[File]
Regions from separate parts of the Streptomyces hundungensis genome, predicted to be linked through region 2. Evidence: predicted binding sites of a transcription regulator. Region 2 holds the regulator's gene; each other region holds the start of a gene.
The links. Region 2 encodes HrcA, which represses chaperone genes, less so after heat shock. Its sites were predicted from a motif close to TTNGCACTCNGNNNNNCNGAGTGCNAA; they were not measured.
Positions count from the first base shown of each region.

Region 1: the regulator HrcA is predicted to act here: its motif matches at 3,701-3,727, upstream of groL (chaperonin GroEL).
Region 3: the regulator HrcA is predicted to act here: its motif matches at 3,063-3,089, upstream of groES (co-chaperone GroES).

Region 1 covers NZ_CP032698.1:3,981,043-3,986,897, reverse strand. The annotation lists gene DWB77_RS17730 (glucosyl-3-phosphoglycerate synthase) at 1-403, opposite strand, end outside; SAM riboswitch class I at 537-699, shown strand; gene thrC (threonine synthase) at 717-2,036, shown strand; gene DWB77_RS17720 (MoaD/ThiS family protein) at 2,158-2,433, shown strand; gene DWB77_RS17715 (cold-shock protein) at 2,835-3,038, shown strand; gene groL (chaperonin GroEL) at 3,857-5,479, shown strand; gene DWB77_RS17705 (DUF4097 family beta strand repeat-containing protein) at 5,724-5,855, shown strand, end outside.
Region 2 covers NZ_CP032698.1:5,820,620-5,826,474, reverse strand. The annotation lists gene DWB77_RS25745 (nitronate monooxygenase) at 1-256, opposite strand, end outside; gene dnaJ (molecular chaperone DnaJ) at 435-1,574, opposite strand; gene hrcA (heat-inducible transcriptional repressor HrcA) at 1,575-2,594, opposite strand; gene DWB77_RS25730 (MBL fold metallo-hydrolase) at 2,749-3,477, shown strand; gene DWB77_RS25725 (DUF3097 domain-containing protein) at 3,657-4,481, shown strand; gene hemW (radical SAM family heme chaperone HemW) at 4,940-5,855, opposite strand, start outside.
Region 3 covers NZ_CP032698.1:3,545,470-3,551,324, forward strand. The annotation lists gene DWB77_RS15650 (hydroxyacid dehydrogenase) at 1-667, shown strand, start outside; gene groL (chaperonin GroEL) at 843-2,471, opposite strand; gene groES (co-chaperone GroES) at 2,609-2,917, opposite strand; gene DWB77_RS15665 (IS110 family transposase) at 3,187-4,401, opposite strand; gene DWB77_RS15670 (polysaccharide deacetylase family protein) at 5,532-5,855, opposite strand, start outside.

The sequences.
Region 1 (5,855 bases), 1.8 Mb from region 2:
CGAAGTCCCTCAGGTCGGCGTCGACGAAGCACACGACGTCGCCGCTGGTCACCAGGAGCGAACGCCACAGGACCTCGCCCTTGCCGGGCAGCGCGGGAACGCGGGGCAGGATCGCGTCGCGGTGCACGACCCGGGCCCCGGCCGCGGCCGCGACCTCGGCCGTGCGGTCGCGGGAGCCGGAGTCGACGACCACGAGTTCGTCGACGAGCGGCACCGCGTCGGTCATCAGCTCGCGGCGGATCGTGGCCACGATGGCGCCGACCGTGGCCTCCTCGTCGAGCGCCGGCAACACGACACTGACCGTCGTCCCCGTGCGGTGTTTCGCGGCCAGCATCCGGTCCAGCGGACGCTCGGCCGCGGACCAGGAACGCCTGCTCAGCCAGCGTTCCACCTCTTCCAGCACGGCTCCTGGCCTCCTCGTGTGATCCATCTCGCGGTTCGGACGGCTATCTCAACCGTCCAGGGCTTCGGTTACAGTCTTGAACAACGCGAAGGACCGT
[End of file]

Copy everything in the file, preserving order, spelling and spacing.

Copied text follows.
Regions from separate parts of the Streptomyces hundungensis genome, predicted to be linked through region 2. Evidence: predicted binding sites of a transcription regulator. Region 2 holds the regulator's gene; each other region holds the start of a gene.
The links. Region 2 encodes HrcA, which represses chaperone genes, less so after heat shock. Its sites were predicted from a motif close to TTNGCACTCNGNNNNNCNGAGTGCNAA; they were not measured.
Positions count from the first base shown of each region.

Region 1: the regulator HrcA is predicted to act here: its motif matches at 3,701-3,727, upstream of groL (chaperonin GroEL).
Region 3: the regulator HrcA is predicted to act here: its motif matches at 3,063-3,089, upstream of groES (co-chaperone GroES).

Region 1 covers NZ_CP032698.1:3,981,043-3,986,897, reverse strand. The annotation lists gene DWB77_RS17730 (glucosyl-3-phosphoglycerate synthase) at 1-403, opposite strand, end outside; SAM riboswitch class I at 537-699, shown strand; gene thrC (threonine synthase) at 717-2,036, shown strand; gene DWB77_RS17720 (MoaD/ThiS family protein) at 2,158-2,433, shown strand; gene DWB77_RS17715 (cold-shock protein) at 2,835-3,038, shown strand; gene groL (chaperonin GroEL) at 3,857-5,479, shown strand; gene DWB77_RS17705 (DUF4097 family beta strand repeat-containing protein) at 5,724-5,855, shown strand, end outside.
Region 2 covers NZ_CP032698.1:5,820,620-5,826,474, reverse strand. The annotation lists gene DWB77_RS25745 (nitronate monooxygenase) at 1-256, opposite strand, end outside; gene dnaJ (molecular chaperone DnaJ) at 435-1,574, opposite strand; gene hrcA (heat-inducible transcriptional repressor HrcA) at 1,575-2,594, opposite strand; gene DWB77_RS25730 (MBL fold metallo-hydrolase) at 2,749-3,477, shown strand; gene DWB77_RS25725 (DUF3097 domain-containing protein) at 3,657-4,481, shown strand; gene hemW (radical SAM family heme chaperone HemW) at 4,940-5,855, opposite strand, start outside.
Region 3 covers NZ_CP032698.1:3,545,470-3,551,324, forward strand. The annotation lists gene DWB77_RS15650 (hydroxyacid dehydrogenase) at 1-667, shown strand, start outside; gene groL (chaperonin GroEL) at 843-2,471, opposite strand; gene groES (co-chaperone GroES) at 2,609-2,917, opposite strand; gene DWB77_RS15665 (IS110 family transposase) at 3,187-4,401, opposite strand; gene DWB77_RS15670 (polysaccharide deacetylase family protein) at 5,532-5,855, opposite strand, start outside.

The sequences.
Region 1 (5,855 bases), 1.8 Mb from region 2:
CGAAGTCCCTCAGGTCGGCGTCGACGAAGCACACGACGTCGCCGCTGGTCACCAGGAGCGAACGCCACAGGACCTCGCCCTTGCCGGGCAGCGCGGGAACGCGGGGCAGGATCGCGTCGCGGTGCACGACCCGGGCCCCGGCCGCGGCCGCGACCTCGGCCGTGCGGTCGCGGGAGCCGGAGTCGACGACCACGAGTTCGTCGACGAGCGGCACCGCGTCGGTCATCAGCTCGCGGCGGATCGTGGCCACGATGGCGCCGACCGTGGCCTCCTCGTCGAGCGCCGGCAACACGACACTGACCGTCGTCCCCGTGCGGTGTTTCGCGGCCAGCATCCGGTCCAGCGGACGCTCGGCCGCGGACCAGGAACGCCTGCTCAGCCAGCGTTCCACCTCTTCCAGCACGGCTCCTGGCCTCCTCGTGTGATCCATCTCGCGGTTCGGACGGCTATCTCAACCGTCCAGGGCTTCGGTTACAGTCTTGAACAACGCGAAGGACCGT